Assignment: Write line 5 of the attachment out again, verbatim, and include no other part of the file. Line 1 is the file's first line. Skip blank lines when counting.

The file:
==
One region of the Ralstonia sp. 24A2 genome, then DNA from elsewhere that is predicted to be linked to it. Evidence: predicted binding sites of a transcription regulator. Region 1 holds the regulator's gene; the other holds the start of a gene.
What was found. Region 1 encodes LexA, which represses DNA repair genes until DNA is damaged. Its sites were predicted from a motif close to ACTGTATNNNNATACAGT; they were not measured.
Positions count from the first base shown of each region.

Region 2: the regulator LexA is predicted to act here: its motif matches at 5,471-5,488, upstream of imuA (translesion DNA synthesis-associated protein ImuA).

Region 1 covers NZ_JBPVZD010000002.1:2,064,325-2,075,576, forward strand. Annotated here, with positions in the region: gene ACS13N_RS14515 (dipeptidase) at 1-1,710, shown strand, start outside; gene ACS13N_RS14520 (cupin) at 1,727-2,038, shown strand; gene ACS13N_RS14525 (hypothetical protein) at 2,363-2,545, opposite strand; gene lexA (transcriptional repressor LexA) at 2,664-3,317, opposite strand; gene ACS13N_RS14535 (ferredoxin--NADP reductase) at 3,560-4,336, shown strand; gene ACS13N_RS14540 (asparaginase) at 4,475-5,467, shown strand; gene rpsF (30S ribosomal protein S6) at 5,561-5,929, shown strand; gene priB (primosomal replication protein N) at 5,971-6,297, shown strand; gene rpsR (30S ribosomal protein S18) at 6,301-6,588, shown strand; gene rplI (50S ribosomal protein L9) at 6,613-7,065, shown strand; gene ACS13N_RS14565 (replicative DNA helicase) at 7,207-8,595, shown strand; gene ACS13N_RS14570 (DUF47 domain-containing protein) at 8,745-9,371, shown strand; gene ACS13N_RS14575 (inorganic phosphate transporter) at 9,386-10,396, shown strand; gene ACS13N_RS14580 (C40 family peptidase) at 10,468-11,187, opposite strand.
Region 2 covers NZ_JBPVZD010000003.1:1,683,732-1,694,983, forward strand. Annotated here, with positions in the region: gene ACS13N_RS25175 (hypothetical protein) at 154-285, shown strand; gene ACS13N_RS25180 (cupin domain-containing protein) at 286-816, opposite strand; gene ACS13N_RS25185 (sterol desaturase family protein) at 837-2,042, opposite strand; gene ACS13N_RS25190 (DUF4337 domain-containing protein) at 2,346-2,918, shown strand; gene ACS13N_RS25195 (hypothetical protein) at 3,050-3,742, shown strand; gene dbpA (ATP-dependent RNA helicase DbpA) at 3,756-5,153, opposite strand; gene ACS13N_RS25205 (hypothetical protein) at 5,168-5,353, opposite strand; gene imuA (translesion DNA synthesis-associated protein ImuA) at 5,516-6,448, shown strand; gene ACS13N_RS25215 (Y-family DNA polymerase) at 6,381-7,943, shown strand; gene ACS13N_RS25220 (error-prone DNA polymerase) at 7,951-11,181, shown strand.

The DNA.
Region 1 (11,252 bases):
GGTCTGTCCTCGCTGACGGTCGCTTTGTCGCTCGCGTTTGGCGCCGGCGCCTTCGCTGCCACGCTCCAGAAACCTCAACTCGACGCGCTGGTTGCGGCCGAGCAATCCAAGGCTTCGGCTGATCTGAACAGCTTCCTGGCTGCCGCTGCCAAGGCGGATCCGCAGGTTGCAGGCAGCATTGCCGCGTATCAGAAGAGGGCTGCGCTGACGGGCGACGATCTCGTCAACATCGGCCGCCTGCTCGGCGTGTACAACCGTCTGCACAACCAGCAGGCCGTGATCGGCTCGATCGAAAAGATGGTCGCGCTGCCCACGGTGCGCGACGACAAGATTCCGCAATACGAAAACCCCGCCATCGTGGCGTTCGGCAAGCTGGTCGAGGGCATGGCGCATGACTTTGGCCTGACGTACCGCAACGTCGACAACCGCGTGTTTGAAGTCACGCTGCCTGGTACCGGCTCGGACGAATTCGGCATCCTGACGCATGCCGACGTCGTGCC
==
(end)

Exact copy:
Region 1 covers NZ_JBPVZD010000002.1:2,064,325-2,075,576, forward strand. Annotated here, with positions in the region: gene ACS13N_RS14515 (dipeptidase) at 1-1,710, shown strand, start outside; gene ACS13N_RS14520 (cupin) at 1,727-2,038, shown strand; gene ACS13N_RS14525 (hypothetical protein) at 2,363-2,545, opposite strand; gene lexA (transcriptional repressor LexA) at 2,664-3,317, opposite strand; gene ACS13N_RS14535 (ferredoxin--NADP reductase) at 3,560-4,336, shown strand; gene ACS13N_RS14540 (asparaginase) at 4,475-5,467, shown strand; gene rpsF (30S ribosomal protein S6) at 5,561-5,929, shown strand; gene priB (primosomal replication protein N) at 5,971-6,297, shown strand; gene rpsR (30S ribosomal protein S18) at 6,301-6,588, shown strand; gene rplI (50S ribosomal protein L9) at 6,613-7,065, shown strand; gene ACS13N_RS14565 (replicative DNA helicase) at 7,207-8,595, shown strand; gene ACS13N_RS14570 (DUF47 domain-containing protein) at 8,745-9,371, shown strand; gene ACS13N_RS14575 (inorganic phosphate transporter) at 9,386-10,396, shown strand; gene ACS13N_RS14580 (C40 family peptidase) at 10,468-11,187, opposite strand.